Nurses are being denied training opportunities that keep them up to date in their clinical practice due to a combination of winter pressures, staff shortages and funding cuts, the Royal College of Nursing has warned in a new report.
The college said staff were at risk of falling behind with the latest clinical developments – including in the treatment of heart disease, cancer and diabetes – and patient safety was at risk, as a result.
“For the sake of patient safety, nurses must be allowed to keep up-to-date with developments”
In some cases, nurses could end up not being able to remain on the Nursing and Midwifery Council’s register, the RCN noted in its report published today during its annual congress taking place in Belfast.
Revalidation requirements set by the regulator meant nurses must complete 35 hours of continuing professional development training every three years to stay on the NMC’s register and be able to practise.
The NMC will also be introducing new education standards for pre-registration students across the UK from January 2019 that aim to “significantly develop skill and competence levels” among newly qualified nurses.
“The current lack of CPD funding presents a real risk to the successful implementation of the new [education] standards”
RCN report on CPD
Existing nurses will be expected to supervise these students while on placement and must have access to CPD training to ensure they can provide coaching to the appropriate standard, said the RCN.
“The current lack of CPD funding presents a real risk to the successful implementation of the new standards,” said the RCN’s report – titled Investing in a Safe and Effective Workforce: Continuing professional development for nurses in the UK.
In England, workforce development funding – largely used for CPD for nurses – has been cut by Health Education England by 60% in two years, from 205m in 2015, to £83.49m in 2017. The budget for 2018-19 has been frozen, at £83.49m, as previously reported by Nursing Times.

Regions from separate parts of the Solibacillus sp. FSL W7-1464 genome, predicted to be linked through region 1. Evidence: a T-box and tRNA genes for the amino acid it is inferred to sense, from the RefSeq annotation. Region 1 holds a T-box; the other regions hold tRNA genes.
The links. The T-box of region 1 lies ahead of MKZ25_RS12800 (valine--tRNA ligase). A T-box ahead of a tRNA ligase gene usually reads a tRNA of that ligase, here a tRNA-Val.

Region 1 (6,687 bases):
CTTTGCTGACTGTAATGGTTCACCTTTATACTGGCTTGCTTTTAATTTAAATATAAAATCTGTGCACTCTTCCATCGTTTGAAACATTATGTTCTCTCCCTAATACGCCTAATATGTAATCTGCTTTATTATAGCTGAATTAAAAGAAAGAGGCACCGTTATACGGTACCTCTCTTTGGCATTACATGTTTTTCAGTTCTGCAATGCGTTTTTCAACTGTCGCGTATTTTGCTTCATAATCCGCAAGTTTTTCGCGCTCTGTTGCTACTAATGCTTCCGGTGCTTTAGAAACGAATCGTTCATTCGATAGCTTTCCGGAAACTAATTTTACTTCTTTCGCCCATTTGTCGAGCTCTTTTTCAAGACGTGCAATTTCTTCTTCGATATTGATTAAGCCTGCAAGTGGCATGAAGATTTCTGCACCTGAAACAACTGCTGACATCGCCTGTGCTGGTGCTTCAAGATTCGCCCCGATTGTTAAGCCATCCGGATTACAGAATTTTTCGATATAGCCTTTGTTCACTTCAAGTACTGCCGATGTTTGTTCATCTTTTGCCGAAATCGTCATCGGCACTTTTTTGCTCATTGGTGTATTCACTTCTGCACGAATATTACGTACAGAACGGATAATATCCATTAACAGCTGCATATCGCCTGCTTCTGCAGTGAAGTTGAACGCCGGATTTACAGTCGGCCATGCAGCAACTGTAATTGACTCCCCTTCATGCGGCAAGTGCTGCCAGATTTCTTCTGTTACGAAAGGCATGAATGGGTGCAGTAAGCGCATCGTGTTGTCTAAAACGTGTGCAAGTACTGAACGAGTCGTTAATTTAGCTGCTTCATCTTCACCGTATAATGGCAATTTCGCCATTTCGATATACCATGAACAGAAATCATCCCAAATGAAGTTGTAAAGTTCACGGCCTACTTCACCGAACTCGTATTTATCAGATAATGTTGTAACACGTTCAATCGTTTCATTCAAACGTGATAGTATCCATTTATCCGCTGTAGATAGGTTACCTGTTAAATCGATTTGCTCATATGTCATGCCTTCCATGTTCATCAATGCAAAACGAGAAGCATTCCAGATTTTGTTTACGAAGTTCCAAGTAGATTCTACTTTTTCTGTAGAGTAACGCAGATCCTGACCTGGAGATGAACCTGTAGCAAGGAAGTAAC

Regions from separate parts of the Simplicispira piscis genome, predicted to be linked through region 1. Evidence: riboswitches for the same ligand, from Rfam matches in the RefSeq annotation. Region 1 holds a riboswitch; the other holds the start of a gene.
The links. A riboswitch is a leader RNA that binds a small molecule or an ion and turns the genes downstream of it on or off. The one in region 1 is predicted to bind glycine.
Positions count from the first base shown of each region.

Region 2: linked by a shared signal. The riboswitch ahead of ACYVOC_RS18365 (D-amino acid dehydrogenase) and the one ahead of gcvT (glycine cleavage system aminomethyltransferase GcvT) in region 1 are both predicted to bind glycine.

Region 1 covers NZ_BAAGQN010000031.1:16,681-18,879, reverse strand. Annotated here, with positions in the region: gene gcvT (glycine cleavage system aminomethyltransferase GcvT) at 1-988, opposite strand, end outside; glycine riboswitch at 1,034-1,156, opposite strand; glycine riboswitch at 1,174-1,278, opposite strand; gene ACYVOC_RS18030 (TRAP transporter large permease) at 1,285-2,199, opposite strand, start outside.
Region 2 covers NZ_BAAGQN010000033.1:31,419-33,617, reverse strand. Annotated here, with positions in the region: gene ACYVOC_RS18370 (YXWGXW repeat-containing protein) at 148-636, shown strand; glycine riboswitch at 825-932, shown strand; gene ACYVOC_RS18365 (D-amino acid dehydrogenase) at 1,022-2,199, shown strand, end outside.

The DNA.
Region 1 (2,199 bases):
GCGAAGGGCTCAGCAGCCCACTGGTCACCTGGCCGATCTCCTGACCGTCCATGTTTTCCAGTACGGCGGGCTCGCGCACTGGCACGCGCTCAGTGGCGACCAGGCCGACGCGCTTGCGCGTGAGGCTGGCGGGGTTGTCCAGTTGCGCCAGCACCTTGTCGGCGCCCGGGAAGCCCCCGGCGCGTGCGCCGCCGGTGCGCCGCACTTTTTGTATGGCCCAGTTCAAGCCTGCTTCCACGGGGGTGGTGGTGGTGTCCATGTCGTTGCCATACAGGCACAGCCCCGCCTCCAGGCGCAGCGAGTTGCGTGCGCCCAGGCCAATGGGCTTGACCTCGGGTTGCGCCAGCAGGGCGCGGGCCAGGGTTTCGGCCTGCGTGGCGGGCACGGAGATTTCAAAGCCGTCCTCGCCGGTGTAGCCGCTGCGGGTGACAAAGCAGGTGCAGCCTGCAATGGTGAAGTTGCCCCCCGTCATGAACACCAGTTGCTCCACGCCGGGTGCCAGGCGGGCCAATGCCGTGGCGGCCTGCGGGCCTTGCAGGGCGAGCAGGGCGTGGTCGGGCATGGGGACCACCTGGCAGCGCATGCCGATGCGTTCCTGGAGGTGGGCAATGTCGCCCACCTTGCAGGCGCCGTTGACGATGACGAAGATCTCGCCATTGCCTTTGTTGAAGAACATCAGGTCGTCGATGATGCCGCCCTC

- Health Education England cuts ‘put nurse CPD at risk’
- National CPD budget set to initially remain frozen by HEE in 2018
In Northern Ireland, the absence of a government means an interim post-registration education budget for 2018-19 has been set by the Department of Health, but it has not been made public yet, said the RCN.
National data on CPD is not available in Scotland and Wales, but health boards in the latter country have in the past refused to release nursing staff from their shifts to complete ongoing training, said the report.
An unpublished RCN survey from 2017 found that 35% of nurses in Wales, 27% in Scotland, 24% in Northern Ireland, and 14% in England had not been able to complete mandatory training, such as on blood transfusion processes or hand hygiene.
This trend suggested that other forms of CPD that help nurses to develop specialist skills in their existing roles or move into new ones was also proving hard to access, said the RCN.
Nurses have told the college that, even if funding were available for CPD training, it was unlikely they would be able to attend due to winter pressures, staff shortages, increased patient loads and staff sickness.
The RCN said it was calling for ring-fenced additional, dedicated funding for nurse CPD in all health and care sectors.
“Policymakers and employers must find a way to fund and guarantee this time”
In England, the Commons health select committee has “expressly acknowledged” the need for investment, the college’s report noted.
All bodies in healthcare education funding and workforce development must also urgently publish data on total funding allocations for CPD, training undertaken and workforce needs, said the college.
Meanwhile, employers in every setting across the UK must ensure access to CPD and guarantee protected time for it, the RCN added.
RCN chief executive and general secretary Janet Davies said: “Nurses make up half the NHS workforce and, as a society, we cannot afford for their training to be an optional extra. These short-sighted cuts must be reversed.”
“For the sake of patient safety, nurses must be allowed to keep up-to-date with developments and advance into tomorrow’s nurse leadership positions,” said Ms Davies.
“Policymakers and employers must find a way to fund and guarantee this time. Nurses must not be allowed to fall foul of the regulator’s requirement,” she said.
A Department of Health and Social Care spokesman said: “The NHS would collapse without our wonderful nurses – the fact that the NHS is ranked as the safest healthcare system in the world is a testament to their skill and dedication.
“It’s essential that individual NHS employers – who remain responsible for funding this specific type of training – support staff to develop and grow their skills, so that they can meet the requirements of their role,” he added.